Blasphemous review – a grotesque but surprisingly clean take on Souls and Castlevania

September 13, 2019
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Guilt! Ecstasy! Agony! The corruption and correction of the flesh! Blasphemous is all of these things and m- no, wait. Blasphemous is only these things: all else is heresy, fit to be thrown on the pyre. A gruesome pixelart hybrid of Castlevania and Dark Souls, it casts you as the Penitent One, a musclebound chap in a pointy helmet, who must cleanse a fallen civilisation on behalf of a quasi-Catholic deity known as the Miracle.

You wake up on a charnelpile deep in a crumbling vault, immediately get into an argument with an ogre wielding a candelabra and, well, everything goes downhill from there. Right the way down, that is, to the bottom of a church bell large enough to encompass an entire level, in what feels like a nod to Soul Reaver’s Silent Cathedral. Here you’ll encounter toxic mist, goblin folk who are annoyingly good at jumping over your swings, and spectral fencers who vanish after every thrust. And then all the way back up, through slippery chasms where both the wind and the statuary are your enemies, to a convent where an undead abbess has been taking lessons from bullet-hell shooters.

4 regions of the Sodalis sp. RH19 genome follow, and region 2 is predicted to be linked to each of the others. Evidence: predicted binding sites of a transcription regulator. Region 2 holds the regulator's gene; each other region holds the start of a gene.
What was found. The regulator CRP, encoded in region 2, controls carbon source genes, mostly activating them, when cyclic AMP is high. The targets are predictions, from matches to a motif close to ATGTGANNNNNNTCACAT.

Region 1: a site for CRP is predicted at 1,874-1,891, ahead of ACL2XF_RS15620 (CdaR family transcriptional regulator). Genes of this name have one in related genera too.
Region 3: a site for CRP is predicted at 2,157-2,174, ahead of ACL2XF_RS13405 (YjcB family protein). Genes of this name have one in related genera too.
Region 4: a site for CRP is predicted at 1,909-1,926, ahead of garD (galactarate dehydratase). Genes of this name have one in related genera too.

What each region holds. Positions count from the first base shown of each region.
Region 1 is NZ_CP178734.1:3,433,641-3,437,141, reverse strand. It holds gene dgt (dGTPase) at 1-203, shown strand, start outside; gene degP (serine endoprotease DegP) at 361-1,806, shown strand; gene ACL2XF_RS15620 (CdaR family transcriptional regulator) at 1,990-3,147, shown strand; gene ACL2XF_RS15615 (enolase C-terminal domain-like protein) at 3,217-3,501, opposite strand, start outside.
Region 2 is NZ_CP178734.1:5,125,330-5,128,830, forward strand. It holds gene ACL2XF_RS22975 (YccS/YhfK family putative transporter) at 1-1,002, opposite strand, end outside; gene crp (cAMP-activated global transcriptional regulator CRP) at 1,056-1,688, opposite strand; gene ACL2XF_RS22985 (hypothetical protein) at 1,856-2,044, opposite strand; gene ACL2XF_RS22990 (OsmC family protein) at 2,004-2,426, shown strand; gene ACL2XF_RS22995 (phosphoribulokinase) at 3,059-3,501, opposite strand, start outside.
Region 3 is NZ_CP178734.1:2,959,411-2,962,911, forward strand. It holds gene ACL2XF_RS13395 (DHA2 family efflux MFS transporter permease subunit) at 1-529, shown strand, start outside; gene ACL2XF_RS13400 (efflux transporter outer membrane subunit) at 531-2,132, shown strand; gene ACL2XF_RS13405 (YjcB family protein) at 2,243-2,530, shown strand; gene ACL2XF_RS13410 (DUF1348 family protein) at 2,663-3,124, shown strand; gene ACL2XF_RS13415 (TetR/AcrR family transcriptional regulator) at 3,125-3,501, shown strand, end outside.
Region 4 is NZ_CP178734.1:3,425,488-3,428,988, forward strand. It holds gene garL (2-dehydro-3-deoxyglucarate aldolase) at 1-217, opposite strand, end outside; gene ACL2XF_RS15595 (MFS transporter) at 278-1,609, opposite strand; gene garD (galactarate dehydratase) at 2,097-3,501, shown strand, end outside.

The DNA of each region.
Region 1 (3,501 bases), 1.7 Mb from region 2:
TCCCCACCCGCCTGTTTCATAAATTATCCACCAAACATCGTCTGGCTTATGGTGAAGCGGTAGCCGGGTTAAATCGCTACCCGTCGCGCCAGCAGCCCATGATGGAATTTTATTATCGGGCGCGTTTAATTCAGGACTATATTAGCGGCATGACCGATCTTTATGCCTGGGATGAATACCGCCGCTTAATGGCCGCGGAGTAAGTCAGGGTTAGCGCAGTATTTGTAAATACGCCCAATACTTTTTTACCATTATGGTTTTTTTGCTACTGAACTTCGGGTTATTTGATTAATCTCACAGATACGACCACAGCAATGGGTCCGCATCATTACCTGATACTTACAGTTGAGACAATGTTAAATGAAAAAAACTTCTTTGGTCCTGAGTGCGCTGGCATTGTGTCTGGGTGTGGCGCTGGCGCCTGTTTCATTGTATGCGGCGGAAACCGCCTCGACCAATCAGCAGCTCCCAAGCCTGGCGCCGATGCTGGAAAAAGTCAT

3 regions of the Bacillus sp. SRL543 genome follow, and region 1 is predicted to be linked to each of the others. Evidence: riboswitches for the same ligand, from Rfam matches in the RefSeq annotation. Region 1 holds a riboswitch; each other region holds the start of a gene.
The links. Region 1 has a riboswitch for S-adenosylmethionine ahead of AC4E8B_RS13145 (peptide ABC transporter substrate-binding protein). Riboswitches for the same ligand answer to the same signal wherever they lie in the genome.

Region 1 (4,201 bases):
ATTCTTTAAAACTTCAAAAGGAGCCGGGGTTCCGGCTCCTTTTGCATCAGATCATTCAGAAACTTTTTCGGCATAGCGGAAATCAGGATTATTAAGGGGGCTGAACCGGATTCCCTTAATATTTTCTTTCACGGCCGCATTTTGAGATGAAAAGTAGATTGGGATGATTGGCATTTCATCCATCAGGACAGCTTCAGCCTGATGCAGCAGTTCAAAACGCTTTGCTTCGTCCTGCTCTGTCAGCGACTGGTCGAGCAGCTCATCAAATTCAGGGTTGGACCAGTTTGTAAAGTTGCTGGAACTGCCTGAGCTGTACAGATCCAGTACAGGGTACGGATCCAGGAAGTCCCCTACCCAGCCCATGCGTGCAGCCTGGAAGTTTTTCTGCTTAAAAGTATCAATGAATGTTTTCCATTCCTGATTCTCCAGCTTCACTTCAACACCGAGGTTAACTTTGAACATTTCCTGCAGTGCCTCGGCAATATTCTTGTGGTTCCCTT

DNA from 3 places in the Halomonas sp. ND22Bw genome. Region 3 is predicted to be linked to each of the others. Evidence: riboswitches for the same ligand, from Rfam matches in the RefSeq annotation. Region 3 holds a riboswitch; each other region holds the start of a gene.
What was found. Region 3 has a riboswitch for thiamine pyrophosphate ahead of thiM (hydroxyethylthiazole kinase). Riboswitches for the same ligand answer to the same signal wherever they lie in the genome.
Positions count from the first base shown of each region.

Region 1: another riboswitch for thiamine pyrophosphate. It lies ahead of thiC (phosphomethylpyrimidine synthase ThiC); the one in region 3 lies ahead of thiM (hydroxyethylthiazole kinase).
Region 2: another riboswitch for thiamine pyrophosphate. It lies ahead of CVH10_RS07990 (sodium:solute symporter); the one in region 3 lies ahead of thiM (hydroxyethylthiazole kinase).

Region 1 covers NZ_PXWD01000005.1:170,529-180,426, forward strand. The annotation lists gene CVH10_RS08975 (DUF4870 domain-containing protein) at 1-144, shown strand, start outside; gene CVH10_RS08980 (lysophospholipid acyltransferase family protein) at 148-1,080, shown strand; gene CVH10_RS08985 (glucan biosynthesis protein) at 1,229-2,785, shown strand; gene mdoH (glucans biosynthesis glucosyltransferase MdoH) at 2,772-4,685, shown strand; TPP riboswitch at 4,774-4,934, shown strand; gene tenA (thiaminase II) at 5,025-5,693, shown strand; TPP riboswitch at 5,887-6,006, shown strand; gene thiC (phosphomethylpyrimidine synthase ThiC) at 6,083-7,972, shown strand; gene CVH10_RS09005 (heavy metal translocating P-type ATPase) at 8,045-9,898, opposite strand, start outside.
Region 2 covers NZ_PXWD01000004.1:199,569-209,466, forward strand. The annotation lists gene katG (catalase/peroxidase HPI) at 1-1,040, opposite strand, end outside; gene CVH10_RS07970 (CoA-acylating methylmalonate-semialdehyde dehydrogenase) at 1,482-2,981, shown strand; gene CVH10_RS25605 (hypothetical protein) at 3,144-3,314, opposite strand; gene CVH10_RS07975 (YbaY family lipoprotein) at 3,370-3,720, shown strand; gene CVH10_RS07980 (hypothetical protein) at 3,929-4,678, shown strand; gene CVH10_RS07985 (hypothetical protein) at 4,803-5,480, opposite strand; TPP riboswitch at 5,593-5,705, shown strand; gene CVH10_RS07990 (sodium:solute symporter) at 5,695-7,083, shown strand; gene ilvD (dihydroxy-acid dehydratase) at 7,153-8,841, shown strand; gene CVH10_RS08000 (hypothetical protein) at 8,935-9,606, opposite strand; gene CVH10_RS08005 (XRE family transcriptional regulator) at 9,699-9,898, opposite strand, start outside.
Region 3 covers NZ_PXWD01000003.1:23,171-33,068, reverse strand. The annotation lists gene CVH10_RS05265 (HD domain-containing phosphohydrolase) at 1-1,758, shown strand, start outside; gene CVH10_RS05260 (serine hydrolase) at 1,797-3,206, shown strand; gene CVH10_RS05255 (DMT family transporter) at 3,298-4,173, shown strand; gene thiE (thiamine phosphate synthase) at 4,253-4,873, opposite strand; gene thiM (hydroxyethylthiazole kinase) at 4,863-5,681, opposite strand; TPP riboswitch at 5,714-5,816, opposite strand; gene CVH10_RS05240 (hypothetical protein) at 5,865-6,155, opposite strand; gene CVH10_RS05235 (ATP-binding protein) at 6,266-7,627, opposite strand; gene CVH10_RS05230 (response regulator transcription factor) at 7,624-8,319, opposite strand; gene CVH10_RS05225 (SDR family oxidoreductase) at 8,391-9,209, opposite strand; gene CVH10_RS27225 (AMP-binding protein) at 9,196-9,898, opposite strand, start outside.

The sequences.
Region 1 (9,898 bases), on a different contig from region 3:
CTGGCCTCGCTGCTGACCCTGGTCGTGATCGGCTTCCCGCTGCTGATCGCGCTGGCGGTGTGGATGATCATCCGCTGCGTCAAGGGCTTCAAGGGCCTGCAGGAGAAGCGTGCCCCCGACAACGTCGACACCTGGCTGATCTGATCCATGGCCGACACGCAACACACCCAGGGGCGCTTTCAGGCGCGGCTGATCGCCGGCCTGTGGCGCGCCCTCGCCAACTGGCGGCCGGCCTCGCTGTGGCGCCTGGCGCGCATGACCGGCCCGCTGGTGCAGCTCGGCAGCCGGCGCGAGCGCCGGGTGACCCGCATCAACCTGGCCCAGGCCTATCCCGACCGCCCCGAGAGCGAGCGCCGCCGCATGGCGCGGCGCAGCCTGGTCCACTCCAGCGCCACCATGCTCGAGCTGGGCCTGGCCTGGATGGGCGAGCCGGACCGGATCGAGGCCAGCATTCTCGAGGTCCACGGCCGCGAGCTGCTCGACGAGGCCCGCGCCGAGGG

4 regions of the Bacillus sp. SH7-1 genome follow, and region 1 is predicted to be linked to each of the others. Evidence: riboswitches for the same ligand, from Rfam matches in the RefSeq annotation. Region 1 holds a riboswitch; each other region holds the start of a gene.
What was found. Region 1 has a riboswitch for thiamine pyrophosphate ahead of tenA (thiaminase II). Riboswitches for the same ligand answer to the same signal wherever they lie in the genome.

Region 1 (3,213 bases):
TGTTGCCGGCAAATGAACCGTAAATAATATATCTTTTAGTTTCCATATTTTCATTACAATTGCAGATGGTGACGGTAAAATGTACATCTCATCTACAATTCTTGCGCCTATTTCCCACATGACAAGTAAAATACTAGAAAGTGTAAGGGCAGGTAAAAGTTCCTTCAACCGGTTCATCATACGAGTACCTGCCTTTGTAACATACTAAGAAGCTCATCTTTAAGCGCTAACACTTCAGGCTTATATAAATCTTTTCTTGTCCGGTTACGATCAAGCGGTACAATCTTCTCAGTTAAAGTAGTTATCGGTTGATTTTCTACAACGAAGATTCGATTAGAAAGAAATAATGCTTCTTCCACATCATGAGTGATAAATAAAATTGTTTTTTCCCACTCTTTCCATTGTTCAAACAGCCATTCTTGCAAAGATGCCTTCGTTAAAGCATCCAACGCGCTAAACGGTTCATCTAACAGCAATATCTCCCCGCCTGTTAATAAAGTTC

It certainly covers some ground, does Blasphemous, and given a certain tolerance for back-tracking, spike pits and irredeemable squalor, there’s fun to be had massacring the denizens of this unholy world. Inspired by Francisco Goya’s torrid religious paintings and the Gothic monstrosities of the developer’s native Seville, Orthodoxia is a place of twisted steeples, bloodied gold and the unrelenting spectacle of bodies in pain. The enemies live up to the spaces that contain them, their lavishly animated sprites a mash of bone, chains and sacral cloth. Some can be taken down with combos and evasive slides; others must be parried or jumped over before you can land a blow; still others hang back off-screen, activating terrain traps till vengefully quashed. Full to bursting with wickedness, Orthodoxia’s inhabitants don’t so much die as crescendo, shredding themselves with a screech or erupting into oily flames.

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